Water and Sun Safety
The beach is a great place to beat the heat and enjoy the great outdoors. To be safe while having fun always take the following precautions:
Learn to swim
Swimming is an important personal safety skill and a great way to stay in shape. Call 311 or visit our Swim Programs page to learn about our Free Learn to Swim program.
Swim only when lifeguards are present
Lifeguards are there for your protection. Follow their directions and all rules.
Swim with a friend
Drowning often involves single swimmers. A friend can signal for help if a problem develops.
Alcohol impairs swimming ability and is a major factor in drowning.
Watch children closely even when lifeguards are present.
Rip currents are powerful channels of water flowing quickly away from shore, which occur most often at low spots or breaks in the sandbar and in the vicinity of structures such as groins, jetties and piers. All beachgoers should only swim in areas monitored by lifeguards, closely heed the instructions of lifeguards, and pay attention to any flags and posted signs.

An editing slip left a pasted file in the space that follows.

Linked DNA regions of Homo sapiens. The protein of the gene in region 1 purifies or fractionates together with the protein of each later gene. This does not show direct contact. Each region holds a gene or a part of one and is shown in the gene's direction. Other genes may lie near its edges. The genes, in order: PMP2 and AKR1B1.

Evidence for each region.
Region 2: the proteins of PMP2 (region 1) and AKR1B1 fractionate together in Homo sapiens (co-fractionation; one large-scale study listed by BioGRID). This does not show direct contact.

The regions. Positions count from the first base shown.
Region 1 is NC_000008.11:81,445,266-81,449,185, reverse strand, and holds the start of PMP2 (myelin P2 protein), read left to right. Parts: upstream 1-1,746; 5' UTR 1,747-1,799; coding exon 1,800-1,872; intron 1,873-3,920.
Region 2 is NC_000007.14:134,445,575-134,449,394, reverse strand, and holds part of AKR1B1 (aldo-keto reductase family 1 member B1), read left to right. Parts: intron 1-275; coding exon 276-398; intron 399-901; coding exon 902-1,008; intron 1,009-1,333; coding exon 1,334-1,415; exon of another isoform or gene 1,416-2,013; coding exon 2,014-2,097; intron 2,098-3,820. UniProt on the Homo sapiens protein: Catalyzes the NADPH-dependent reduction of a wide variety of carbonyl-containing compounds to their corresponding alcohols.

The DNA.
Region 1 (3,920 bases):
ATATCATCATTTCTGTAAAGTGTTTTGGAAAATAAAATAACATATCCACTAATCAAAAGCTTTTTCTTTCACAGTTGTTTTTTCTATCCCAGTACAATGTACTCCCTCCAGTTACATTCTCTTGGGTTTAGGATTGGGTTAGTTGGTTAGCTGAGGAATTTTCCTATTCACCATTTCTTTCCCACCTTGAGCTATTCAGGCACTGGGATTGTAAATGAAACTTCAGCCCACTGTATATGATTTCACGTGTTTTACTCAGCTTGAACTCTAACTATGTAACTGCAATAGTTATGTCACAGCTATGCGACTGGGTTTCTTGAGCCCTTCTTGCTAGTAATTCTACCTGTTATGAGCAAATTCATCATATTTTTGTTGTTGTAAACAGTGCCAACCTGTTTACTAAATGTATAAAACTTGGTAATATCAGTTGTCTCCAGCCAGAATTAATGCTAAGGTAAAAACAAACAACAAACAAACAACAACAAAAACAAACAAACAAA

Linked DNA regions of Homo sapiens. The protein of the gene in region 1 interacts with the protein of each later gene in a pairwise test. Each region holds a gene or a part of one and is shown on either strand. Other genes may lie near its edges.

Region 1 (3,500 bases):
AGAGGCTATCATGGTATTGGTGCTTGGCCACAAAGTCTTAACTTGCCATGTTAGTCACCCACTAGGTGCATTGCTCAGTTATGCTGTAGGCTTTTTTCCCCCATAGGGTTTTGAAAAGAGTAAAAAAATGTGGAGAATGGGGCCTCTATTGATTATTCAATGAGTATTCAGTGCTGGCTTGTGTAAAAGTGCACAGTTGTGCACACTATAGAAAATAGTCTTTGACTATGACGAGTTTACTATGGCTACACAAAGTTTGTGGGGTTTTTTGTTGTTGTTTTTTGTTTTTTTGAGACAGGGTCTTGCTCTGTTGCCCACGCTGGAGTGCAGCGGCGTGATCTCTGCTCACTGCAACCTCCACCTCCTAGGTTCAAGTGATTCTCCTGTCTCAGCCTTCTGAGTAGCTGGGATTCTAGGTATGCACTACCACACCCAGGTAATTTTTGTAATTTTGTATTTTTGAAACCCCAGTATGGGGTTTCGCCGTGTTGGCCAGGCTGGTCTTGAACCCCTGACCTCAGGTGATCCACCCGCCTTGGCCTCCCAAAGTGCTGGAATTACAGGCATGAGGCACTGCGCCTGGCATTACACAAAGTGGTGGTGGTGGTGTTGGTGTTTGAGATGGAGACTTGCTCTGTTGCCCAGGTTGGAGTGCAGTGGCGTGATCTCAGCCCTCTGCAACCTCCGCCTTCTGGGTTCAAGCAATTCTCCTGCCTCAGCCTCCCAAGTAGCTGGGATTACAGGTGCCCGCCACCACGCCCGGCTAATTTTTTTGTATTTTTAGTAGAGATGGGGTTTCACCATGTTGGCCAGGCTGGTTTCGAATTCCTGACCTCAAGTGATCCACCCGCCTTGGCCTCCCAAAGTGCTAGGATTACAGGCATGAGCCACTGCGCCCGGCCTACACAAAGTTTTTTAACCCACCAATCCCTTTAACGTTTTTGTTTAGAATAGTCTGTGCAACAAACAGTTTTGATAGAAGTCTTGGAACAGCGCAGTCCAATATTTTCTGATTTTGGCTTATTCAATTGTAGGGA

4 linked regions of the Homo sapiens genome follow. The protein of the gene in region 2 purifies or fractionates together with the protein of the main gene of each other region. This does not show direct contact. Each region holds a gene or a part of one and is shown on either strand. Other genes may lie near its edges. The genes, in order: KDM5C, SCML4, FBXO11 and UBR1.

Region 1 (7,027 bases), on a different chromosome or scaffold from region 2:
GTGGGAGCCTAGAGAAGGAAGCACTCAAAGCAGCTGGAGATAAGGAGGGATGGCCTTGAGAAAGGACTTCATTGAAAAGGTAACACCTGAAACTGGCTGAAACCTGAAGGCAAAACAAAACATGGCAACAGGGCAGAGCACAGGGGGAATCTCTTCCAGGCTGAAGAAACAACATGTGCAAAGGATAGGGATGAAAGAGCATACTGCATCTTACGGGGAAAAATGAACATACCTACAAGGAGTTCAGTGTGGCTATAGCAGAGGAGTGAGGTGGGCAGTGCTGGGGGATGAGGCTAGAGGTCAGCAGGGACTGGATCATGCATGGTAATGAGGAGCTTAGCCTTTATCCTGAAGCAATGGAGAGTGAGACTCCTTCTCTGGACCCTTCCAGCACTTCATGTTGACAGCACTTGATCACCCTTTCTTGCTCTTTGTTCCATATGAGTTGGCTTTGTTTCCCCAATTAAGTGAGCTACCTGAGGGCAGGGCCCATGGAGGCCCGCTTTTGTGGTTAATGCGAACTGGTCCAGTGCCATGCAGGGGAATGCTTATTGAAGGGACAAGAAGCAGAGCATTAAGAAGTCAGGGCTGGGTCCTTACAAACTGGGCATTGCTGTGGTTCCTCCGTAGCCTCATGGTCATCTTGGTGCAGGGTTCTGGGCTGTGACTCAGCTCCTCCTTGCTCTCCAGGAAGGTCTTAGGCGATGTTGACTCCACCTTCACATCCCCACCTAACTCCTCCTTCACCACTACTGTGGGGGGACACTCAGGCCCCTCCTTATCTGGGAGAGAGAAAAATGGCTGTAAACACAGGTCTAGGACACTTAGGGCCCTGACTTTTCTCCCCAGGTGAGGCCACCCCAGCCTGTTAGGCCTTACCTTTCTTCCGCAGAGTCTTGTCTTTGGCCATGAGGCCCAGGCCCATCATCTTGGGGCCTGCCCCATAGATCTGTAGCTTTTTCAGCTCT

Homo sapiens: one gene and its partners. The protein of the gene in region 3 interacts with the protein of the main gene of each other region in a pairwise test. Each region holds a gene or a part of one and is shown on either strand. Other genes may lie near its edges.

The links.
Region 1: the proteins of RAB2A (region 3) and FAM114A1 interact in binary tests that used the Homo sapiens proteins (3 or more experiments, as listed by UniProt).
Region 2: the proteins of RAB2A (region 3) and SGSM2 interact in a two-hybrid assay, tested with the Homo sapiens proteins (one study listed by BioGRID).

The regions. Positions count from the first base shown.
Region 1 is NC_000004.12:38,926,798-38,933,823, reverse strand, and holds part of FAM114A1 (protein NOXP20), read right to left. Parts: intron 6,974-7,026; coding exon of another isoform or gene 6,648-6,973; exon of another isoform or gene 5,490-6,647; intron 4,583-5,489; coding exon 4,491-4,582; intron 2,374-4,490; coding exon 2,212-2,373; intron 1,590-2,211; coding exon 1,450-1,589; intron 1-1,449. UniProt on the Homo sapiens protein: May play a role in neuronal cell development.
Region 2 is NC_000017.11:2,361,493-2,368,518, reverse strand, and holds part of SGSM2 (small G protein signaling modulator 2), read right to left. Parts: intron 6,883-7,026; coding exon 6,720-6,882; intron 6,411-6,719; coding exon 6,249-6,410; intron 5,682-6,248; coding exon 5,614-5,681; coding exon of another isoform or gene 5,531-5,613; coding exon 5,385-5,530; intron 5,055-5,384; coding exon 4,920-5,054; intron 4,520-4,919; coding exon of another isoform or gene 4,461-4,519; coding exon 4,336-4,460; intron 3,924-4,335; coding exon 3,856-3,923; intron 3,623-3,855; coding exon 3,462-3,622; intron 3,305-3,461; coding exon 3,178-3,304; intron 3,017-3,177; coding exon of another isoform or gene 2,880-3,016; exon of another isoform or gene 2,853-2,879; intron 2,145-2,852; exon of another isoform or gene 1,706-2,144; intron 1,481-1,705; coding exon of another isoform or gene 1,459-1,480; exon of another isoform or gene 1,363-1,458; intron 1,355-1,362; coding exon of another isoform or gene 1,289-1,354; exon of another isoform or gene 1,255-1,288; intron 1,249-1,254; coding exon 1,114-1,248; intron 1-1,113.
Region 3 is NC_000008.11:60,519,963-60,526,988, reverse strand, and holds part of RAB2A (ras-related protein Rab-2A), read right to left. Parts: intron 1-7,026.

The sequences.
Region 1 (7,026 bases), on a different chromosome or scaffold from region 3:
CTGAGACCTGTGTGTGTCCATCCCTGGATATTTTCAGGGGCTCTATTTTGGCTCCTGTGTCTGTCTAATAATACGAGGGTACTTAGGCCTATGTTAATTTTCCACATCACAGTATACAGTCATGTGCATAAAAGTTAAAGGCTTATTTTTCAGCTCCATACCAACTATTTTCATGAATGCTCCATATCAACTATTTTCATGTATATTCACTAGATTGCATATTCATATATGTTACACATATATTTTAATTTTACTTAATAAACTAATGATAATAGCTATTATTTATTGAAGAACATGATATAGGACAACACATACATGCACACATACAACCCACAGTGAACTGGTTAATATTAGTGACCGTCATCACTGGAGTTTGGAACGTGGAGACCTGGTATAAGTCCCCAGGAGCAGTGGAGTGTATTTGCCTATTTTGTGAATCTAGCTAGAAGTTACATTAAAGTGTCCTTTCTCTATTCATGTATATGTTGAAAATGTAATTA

In the event that one becomes caught in rip current, they should not panic. Rather, remain calm and begin to swim parallel to shore. Once away from the force of the rip current, they can swim back to the beach. One must not attempt to swim directly against a rip current - even a strong swimmer can become exhausted quickly.
To learn more about rip currents, read safety tips and information provided by the National Weather Service.
A day in the sun can take its toll. The following tips will protect you from overexposure.
Your body needs plenty of water to prevent dehydration on hot summer days. Pay special attention to children. They can become dehydrated more quickly than adults.
Sunburn is painful and unhealthy. Use sunscreen with an SPF of 15 or higher and reapply frequently.
Protect your eyes
Wear sunglasses to protect your eyes from the sun?s ultraviolet rays.
Wear appropriate clothing
Wear light loose flitting clothing to keep cool and a hat to keep you shaded.